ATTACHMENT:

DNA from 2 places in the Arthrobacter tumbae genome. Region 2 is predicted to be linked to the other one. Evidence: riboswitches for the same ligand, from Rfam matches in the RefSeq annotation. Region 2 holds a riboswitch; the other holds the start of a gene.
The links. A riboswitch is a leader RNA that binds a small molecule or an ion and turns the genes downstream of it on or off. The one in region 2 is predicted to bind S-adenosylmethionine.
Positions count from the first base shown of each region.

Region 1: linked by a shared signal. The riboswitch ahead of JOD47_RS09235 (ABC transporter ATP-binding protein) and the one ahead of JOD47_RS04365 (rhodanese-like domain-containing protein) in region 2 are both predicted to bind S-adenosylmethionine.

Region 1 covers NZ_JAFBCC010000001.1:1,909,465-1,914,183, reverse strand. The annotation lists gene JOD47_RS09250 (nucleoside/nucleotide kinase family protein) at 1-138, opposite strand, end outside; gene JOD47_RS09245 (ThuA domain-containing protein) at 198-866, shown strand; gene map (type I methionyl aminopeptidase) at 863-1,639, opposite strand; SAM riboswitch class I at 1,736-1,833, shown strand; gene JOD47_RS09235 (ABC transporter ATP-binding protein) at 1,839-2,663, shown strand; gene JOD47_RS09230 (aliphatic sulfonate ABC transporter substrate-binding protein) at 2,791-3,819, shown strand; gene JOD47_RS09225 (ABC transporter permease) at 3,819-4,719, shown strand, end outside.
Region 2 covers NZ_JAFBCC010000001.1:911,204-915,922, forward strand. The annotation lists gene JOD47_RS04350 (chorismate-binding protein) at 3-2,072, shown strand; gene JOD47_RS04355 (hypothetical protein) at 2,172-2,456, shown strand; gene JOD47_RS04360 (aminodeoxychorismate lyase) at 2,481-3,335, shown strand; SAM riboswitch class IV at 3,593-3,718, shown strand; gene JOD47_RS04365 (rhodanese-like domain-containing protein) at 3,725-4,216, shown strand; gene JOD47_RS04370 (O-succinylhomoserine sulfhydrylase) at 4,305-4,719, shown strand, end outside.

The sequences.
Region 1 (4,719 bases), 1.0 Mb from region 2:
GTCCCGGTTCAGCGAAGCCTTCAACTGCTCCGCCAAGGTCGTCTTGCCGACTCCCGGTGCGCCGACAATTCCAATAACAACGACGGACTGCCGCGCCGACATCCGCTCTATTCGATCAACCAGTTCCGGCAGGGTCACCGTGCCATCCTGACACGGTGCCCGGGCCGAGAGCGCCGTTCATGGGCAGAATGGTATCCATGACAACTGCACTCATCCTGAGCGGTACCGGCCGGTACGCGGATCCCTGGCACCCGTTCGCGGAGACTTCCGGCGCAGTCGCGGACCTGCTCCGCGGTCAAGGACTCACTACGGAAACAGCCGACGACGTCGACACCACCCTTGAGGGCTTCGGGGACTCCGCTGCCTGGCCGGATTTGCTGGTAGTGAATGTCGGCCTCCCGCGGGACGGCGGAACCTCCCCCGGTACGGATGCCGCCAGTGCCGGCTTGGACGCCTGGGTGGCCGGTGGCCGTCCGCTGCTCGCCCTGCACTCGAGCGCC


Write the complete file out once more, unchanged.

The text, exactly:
DNA from 2 places in the Arthrobacter tumbae genome. Region 2 is predicted to be linked to the other one. Evidence: riboswitches for the same ligand, from Rfam matches in the RefSeq annotation. Region 2 holds a riboswitch; the other holds the start of a gene.
The links. A riboswitch is a leader RNA that binds a small molecule or an ion and turns the genes downstream of it on or off. The one in region 2 is predicted to bind S-adenosylmethionine.
Positions count from the first base shown of each region.

Region 1: linked by a shared signal. The riboswitch ahead of JOD47_RS09235 (ABC transporter ATP-binding protein) and the one ahead of JOD47_RS04365 (rhodanese-like domain-containing protein) in region 2 are both predicted to bind S-adenosylmethionine.

Region 1 covers NZ_JAFBCC010000001.1:1,909,465-1,914,183, reverse strand. The annotation lists gene JOD47_RS09250 (nucleoside/nucleotide kinase family protein) at 1-138, opposite strand, end outside; gene JOD47_RS09245 (ThuA domain-containing protein) at 198-866, shown strand; gene map (type I methionyl aminopeptidase) at 863-1,639, opposite strand; SAM riboswitch class I at 1,736-1,833, shown strand; gene JOD47_RS09235 (ABC transporter ATP-binding protein) at 1,839-2,663, shown strand; gene JOD47_RS09230 (aliphatic sulfonate ABC transporter substrate-binding protein) at 2,791-3,819, shown strand; gene JOD47_RS09225 (ABC transporter permease) at 3,819-4,719, shown strand, end outside.
Region 2 covers NZ_JAFBCC010000001.1:911,204-915,922, forward strand. The annotation lists gene JOD47_RS04350 (chorismate-binding protein) at 3-2,072, shown strand; gene JOD47_RS04355 (hypothetical protein) at 2,172-2,456, shown strand; gene JOD47_RS04360 (aminodeoxychorismate lyase) at 2,481-3,335, shown strand; SAM riboswitch class IV at 3,593-3,718, shown strand; gene JOD47_RS04365 (rhodanese-like domain-containing protein) at 3,725-4,216, shown strand; gene JOD47_RS04370 (O-succinylhomoserine sulfhydrylase) at 4,305-4,719, shown strand, end outside.

The sequences.
Region 1 (4,719 bases), 1.0 Mb from region 2:
GTCCCGGTTCAGCGAAGCCTTCAACTGCTCCGCCAAGGTCGTCTTGCCGACTCCCGGTGCGCCGACAATTCCAATAACAACGACGGACTGCCGCGCCGACATCCGCTCTATTCGATCAACCAGTTCCGGCAGGGTCACCGTGCCATCCTGACACGGTGCCCGGGCCGAGAGCGCCGTTCATGGGCAGAATGGTATCCATGACAACTGCACTCATCCTGAGCGGTACCGGCCGGTACGCGGATCCCTGGCACCCGTTCGCGGAGACTTCCGGCGCAGTCGCGGACCTGCTCCGCGGTCAAGGACTCACTACGGAAACAGCCGACGACGTCGACACCACCCTTGAGGGCTTCGGGGACTCCGCTGCCTGGCCGGATTTGCTGGTAGTGAATGTCGGCCTCCCGCGGGACGGCGGAACCTCCCCCGGTACGGATGCCGCCAGTGCCGGCTTGGACGCCTGGGTGGCCGGTGGCCGTCCGCTGCTCGCCCTGCACTCGAGCGCC